Lincoln Administration Works on Military Strategy for Army of the Potomac

June 5, 1863

President Lincoln prepared a state paper to reply to a petition from Albany Congressman Erastus Corning and others.  Secretary of the Navy Gideon Welles writes in his diary: “The President read to-day a paper which he had prepared in reply to Erastus Corning and others.  It has vigor and ability and with some corrections will be a strong paper.”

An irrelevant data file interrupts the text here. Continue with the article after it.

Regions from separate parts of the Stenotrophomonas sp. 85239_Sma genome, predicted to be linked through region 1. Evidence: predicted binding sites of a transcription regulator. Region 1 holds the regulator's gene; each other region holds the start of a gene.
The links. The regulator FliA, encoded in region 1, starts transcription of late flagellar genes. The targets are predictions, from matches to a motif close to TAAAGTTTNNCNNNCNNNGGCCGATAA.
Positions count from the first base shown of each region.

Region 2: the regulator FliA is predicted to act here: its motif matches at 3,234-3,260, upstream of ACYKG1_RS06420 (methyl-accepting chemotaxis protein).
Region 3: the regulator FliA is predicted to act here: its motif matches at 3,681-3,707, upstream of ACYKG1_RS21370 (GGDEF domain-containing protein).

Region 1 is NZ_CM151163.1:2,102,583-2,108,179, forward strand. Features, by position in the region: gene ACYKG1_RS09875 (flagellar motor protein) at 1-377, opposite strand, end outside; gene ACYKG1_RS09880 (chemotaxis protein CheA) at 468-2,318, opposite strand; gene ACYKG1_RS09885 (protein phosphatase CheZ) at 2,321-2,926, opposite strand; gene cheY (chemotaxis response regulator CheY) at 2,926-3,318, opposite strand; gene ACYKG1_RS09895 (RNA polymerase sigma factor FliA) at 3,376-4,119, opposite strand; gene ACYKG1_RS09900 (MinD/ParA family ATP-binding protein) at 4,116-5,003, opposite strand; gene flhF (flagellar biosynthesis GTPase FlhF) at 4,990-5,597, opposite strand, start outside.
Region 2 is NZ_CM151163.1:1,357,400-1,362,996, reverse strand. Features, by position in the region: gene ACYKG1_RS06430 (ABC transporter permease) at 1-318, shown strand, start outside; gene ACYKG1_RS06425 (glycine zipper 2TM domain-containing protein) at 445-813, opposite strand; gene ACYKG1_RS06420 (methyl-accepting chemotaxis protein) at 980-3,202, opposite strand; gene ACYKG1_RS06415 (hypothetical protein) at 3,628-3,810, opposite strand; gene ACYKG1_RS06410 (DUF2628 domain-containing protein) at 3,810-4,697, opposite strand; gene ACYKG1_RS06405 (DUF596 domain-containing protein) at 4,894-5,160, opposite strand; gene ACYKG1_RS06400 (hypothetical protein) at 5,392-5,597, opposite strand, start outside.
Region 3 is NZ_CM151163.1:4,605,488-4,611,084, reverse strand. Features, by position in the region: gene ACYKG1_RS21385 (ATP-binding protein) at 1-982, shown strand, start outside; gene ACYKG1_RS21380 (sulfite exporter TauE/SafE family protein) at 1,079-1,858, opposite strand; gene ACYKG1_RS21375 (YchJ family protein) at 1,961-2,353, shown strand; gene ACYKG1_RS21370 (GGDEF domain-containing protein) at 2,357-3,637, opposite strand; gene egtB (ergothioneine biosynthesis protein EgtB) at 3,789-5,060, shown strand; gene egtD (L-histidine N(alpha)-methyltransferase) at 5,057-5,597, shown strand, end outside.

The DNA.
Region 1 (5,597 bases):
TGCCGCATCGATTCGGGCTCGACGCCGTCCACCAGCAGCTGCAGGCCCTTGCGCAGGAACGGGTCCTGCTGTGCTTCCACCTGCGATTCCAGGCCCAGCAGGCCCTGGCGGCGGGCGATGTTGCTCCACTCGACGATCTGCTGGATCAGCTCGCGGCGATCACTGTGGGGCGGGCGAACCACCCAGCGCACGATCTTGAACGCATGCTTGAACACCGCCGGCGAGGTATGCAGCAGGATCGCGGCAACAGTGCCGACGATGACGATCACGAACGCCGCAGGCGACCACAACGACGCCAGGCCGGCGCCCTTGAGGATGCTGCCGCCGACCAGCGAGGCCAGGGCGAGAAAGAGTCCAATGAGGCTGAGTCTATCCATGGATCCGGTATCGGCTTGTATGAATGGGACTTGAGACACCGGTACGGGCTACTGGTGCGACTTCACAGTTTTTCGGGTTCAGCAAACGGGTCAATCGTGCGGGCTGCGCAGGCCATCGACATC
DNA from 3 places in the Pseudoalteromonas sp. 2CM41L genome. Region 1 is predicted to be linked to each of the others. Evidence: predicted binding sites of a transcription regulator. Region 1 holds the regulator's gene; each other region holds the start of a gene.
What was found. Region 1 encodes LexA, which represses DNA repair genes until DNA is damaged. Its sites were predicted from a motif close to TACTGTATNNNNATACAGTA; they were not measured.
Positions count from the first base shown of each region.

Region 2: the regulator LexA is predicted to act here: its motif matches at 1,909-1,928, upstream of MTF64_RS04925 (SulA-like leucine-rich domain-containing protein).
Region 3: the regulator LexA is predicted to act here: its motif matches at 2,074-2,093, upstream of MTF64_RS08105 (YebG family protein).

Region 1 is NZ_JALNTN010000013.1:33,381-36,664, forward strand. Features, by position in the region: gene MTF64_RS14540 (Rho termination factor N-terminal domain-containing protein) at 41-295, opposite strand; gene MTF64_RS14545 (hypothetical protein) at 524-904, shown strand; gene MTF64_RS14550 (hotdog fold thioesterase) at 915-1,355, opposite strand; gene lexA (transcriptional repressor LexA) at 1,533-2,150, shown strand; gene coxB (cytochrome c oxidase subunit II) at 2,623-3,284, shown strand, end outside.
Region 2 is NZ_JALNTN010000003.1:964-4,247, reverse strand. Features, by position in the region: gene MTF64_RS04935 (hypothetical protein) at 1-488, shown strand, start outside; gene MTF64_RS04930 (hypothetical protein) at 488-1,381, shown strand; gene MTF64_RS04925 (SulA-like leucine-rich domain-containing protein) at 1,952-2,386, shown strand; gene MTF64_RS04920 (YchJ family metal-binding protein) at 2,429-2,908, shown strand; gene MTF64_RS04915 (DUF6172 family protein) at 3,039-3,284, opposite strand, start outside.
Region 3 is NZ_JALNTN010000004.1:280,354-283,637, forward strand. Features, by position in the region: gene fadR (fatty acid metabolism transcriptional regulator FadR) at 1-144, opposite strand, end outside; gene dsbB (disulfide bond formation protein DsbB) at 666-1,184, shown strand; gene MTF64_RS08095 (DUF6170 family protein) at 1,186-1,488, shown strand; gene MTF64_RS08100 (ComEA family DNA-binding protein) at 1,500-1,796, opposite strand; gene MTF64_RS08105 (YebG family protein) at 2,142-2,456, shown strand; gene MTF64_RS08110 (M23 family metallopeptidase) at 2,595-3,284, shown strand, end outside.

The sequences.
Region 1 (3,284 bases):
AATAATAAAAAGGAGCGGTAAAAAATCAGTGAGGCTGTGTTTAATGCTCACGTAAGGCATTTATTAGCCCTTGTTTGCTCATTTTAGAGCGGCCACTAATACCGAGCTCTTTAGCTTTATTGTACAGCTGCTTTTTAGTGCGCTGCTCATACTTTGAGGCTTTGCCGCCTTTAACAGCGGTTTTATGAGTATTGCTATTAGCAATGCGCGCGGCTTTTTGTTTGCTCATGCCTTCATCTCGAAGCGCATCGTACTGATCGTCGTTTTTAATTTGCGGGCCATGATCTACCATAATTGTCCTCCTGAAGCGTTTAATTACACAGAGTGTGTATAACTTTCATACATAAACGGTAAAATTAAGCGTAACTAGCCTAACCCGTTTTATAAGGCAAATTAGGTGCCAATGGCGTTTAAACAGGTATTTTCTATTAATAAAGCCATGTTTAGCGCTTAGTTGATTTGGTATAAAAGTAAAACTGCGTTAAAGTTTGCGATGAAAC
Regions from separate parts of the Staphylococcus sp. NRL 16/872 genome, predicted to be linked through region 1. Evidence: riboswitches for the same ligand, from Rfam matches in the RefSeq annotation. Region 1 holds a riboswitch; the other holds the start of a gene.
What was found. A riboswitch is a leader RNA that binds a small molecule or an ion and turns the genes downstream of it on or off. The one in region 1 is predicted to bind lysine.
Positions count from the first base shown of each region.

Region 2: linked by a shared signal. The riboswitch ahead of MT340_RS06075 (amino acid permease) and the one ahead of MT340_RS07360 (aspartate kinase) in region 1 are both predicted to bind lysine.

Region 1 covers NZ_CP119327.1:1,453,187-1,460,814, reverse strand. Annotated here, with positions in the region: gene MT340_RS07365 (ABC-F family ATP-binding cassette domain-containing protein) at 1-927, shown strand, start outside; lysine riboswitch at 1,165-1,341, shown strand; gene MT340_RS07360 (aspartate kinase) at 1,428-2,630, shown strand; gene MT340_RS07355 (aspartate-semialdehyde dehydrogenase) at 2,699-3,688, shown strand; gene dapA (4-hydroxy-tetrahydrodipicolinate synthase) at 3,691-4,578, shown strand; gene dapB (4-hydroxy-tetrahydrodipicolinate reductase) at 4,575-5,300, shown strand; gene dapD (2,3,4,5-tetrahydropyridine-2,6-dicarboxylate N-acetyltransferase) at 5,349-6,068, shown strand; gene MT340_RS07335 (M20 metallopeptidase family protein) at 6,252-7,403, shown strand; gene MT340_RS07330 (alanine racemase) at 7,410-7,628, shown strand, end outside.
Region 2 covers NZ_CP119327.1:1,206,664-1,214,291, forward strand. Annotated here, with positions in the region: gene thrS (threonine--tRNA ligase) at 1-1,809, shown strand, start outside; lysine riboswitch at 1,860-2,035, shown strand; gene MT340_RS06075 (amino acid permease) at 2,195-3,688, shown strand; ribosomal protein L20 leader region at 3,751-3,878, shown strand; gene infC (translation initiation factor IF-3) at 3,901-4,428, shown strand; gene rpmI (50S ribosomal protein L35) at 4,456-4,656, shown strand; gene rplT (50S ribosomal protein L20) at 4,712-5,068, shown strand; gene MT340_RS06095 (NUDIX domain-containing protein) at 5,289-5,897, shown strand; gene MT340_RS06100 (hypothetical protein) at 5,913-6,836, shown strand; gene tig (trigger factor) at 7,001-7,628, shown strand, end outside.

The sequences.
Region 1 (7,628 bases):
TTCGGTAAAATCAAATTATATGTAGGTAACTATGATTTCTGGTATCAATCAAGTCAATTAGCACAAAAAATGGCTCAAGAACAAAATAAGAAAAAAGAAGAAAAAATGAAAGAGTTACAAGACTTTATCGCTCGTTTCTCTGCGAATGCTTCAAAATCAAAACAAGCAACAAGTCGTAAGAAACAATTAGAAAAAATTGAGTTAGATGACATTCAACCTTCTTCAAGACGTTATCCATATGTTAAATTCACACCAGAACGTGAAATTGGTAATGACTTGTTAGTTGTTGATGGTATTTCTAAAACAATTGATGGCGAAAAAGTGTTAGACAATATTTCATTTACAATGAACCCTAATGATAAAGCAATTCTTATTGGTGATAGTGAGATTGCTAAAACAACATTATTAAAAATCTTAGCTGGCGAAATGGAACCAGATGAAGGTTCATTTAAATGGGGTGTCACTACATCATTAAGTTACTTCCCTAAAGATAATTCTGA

President Lincoln writes General Joseph Hooker, commander of Army of the Potomac: “Yours of to-day was received an hour ago. So much of professional military skill is requisite to answer it, that I have turned the task over to Gen. Halleck. He promises to perform it with his utmost care. I have but one idea which I think worth suggesting to you, and that is in case you find Lee coming to the North of the Rappahannock, I would by no means cross to the South of it. If he should leave a rear force at Fredericksburg, tempting you to fall upon it, it would fight in intrenchments, and have you at disadvantage, and so, man for man, worst you at that point, while his main force would in some way be getting an advantage of you Northward. In one word, I would not take any risk of being entangled upon the river, like an ox jumped half over a fence, and liable to be torn by dogs, front and rear, without a fair chance to gore one way or kick the other. If Lee would come to my side of the river, I would keep on the same side & fight him, or act on the defence, according as might be my estimate of his strength relatively to my own. But these are mere suggestions which I desire to be controlled by the judgment of yourself and Gen. Halleck.”